There are more people doing internships now than ever before and this increase didn’t happen overnight. However, it’s not only the increase in students undertaking internships that is noteworthy. It’s the nature of the internships themselves that are different from how they once were.
Back in the day, people only undertook internships, work placements or periods of unpaid work to find out more about an industry. Placements existed to help students gain a better understanding of work in a particular field and guide them in selecting the right subjects or courses to reach their career goals.
Take the Year 10 work experience program, for instance. In theory, it is designed to give students a taste of life at work and help them select the right subjects as they enter Years 11 and 12, to match their preferred career path.
In reality, it’s not like that for all students.
Here’s why internships aren’t the way they used to be.
Internships lead to employment
The kids in Year 10 who are only 15 or 16 years old are already feeling the brunt of how hard it is to find a job, which is why they are using their work experience opportunity to gain experience in an area where they could potentially find employment in the short term.
Many of these students are desperately seeking to undertake their internships at retail stores, with the hopes that they will be hired by the company in a more permanent capacity.
While this is the case at high school, students and graduates at all levels are looking to complete an internship with the intention of it leading to employment.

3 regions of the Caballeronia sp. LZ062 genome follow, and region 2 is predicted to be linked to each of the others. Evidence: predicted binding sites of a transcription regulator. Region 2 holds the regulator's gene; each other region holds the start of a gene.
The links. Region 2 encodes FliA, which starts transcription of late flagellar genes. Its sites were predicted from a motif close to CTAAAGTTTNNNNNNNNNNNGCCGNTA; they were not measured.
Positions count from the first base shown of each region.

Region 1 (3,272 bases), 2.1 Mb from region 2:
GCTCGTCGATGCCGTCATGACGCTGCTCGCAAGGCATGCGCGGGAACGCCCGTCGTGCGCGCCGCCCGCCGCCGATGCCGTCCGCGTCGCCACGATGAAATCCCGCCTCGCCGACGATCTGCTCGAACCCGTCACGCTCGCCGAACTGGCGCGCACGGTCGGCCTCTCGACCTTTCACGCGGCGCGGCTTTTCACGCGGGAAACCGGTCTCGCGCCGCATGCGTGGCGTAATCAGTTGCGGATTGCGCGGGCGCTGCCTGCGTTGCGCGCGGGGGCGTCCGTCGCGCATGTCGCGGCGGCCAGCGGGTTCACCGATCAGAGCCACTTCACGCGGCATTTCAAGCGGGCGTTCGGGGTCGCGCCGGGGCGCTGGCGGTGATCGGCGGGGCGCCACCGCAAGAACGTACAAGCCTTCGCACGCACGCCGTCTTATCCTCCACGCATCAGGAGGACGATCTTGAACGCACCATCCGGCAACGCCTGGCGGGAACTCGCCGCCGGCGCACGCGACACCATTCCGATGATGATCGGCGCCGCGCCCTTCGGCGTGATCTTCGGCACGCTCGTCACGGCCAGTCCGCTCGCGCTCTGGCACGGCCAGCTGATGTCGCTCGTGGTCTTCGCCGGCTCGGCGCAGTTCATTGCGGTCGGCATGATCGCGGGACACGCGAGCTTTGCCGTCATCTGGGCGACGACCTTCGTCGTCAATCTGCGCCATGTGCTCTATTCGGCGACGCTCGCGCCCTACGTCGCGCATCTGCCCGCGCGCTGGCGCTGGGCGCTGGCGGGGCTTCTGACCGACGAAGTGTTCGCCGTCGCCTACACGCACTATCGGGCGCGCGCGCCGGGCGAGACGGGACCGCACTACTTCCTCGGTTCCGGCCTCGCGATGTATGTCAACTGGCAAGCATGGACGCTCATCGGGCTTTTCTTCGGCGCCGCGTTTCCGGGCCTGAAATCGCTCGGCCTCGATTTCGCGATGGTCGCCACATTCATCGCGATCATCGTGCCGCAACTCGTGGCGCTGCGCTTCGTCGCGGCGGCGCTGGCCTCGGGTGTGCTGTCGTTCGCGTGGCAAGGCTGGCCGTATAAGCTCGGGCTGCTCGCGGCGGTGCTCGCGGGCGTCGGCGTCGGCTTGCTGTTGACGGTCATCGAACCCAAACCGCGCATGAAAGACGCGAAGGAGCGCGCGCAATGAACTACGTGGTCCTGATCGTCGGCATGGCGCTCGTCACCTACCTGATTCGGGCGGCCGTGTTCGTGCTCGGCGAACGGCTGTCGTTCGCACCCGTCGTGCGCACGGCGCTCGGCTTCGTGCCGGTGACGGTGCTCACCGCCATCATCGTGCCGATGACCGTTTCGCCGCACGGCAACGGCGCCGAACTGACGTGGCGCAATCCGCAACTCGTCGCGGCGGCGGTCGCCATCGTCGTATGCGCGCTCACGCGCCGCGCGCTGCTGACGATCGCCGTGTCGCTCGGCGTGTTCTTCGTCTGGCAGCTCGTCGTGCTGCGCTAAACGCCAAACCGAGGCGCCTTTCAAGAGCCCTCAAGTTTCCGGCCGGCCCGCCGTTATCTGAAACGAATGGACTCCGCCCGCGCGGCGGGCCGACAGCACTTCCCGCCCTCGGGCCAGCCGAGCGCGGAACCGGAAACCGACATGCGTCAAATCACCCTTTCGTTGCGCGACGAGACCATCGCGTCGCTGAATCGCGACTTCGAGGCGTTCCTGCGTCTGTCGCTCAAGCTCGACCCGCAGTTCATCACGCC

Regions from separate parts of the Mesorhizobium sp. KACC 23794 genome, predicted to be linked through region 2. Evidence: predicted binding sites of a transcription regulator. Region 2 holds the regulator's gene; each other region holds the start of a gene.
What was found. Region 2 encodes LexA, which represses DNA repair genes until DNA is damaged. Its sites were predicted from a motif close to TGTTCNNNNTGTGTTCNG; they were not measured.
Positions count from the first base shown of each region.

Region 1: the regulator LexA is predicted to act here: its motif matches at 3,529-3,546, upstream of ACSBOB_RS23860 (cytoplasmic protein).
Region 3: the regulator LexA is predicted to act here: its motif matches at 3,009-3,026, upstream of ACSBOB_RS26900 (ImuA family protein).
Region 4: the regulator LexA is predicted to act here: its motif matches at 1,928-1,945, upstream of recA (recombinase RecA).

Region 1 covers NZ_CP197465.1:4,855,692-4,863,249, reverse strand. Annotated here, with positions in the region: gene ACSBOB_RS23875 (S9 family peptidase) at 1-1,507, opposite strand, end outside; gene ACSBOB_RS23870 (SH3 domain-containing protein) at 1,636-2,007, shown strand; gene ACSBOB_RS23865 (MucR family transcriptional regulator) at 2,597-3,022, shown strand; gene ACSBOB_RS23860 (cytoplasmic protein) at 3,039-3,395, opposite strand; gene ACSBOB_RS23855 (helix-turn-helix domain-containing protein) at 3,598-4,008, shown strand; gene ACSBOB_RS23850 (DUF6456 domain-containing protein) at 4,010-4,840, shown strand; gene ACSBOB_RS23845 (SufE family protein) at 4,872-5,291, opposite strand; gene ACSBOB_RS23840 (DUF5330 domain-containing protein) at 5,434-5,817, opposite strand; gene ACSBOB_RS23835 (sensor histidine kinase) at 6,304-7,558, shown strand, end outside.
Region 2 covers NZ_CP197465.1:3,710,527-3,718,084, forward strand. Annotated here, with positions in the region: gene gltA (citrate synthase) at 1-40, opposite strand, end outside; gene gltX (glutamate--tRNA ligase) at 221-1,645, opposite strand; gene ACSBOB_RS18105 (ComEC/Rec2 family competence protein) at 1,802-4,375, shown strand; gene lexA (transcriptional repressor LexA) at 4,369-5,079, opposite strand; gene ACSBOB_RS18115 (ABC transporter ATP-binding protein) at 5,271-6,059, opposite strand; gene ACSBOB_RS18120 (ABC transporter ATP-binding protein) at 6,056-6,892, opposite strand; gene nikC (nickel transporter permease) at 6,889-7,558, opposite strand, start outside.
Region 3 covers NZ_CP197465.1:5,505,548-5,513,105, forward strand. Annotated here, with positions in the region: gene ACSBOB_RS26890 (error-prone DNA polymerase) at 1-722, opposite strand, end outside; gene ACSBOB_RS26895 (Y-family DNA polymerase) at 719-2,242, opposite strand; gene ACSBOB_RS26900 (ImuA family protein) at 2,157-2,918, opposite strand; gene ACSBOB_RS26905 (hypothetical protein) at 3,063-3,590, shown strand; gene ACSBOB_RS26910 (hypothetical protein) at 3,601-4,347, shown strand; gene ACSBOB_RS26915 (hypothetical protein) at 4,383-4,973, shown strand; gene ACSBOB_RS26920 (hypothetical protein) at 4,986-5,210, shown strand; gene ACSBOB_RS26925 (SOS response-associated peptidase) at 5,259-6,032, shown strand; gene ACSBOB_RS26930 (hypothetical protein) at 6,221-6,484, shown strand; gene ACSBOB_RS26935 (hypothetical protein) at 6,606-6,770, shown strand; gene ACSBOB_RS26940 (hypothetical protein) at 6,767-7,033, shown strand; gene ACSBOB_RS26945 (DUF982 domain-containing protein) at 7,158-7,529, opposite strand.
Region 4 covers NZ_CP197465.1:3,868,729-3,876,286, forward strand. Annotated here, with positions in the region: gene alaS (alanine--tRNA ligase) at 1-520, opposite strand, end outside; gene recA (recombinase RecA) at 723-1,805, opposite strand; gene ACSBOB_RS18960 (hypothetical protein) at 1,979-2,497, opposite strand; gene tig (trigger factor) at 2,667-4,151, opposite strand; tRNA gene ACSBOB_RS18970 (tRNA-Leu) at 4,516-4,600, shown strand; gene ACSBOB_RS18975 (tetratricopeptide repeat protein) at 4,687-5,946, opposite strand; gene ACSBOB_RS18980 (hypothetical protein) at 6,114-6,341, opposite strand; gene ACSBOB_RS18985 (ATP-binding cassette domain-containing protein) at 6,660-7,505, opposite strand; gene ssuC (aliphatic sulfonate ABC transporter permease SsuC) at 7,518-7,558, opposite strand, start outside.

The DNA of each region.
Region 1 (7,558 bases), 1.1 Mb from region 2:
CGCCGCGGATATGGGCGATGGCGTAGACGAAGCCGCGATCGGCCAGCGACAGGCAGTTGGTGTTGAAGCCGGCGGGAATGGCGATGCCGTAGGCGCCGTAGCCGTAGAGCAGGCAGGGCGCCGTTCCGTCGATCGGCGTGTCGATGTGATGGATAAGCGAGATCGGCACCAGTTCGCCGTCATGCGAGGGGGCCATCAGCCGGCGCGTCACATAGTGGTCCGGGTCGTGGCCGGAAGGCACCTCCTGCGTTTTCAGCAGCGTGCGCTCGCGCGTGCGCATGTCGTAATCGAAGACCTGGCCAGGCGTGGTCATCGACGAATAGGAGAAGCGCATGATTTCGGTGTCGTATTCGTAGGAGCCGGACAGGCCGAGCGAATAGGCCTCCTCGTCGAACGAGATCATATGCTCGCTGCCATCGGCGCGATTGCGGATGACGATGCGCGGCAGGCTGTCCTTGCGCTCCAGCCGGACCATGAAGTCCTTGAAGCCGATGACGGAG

Graduate Careers Australia found that in 2015, 67.4% of bachelor degree graduates were employed four months after graduating. These statistics combine full-time and part-time work and do not take into account the number of students who are working in fields not related to their area of study.
Students and graduates at all levels of education are feeling the need to intern, as they see that it not only leads to a job, but a job they want.
Internships are no longer an option
Internships are often embedded in courses, even at tertiary level. Education providers are seeing the need to give students practical experience and have introduced compulsory requirements of courses that involve internships.
These courses do not give students the option to intern. Rather, it is mandatory.
As these internships are completed by students already locked into their preferred course, they are not designed to help them discover their desired area of study, but again have a focus on obtaining experience for future employment.
This is another reason why internships aren’t fulfilling the purpose they once were designed to achieve.
Experience is expected
Employers don’t want to hire someone with only the theoretical knowledge learnt at university or TAFE.
It’s now an expectation that work experience has been completed to complement studies. Some students even actively seek courses involving a working component, over courses that do not offer such a thing.
The existence of the Professional Year program for internationals is an example of this. Designed with work experience front and centre, the course aligns with the nature of internships today, and that is, that internships are a vital pathway to gaining permanent employment.
With a shift in the role that they play, internships are now more important than they have ever been, as they’re no longer just to get an insiders look into an industry, but rather a foot in the door.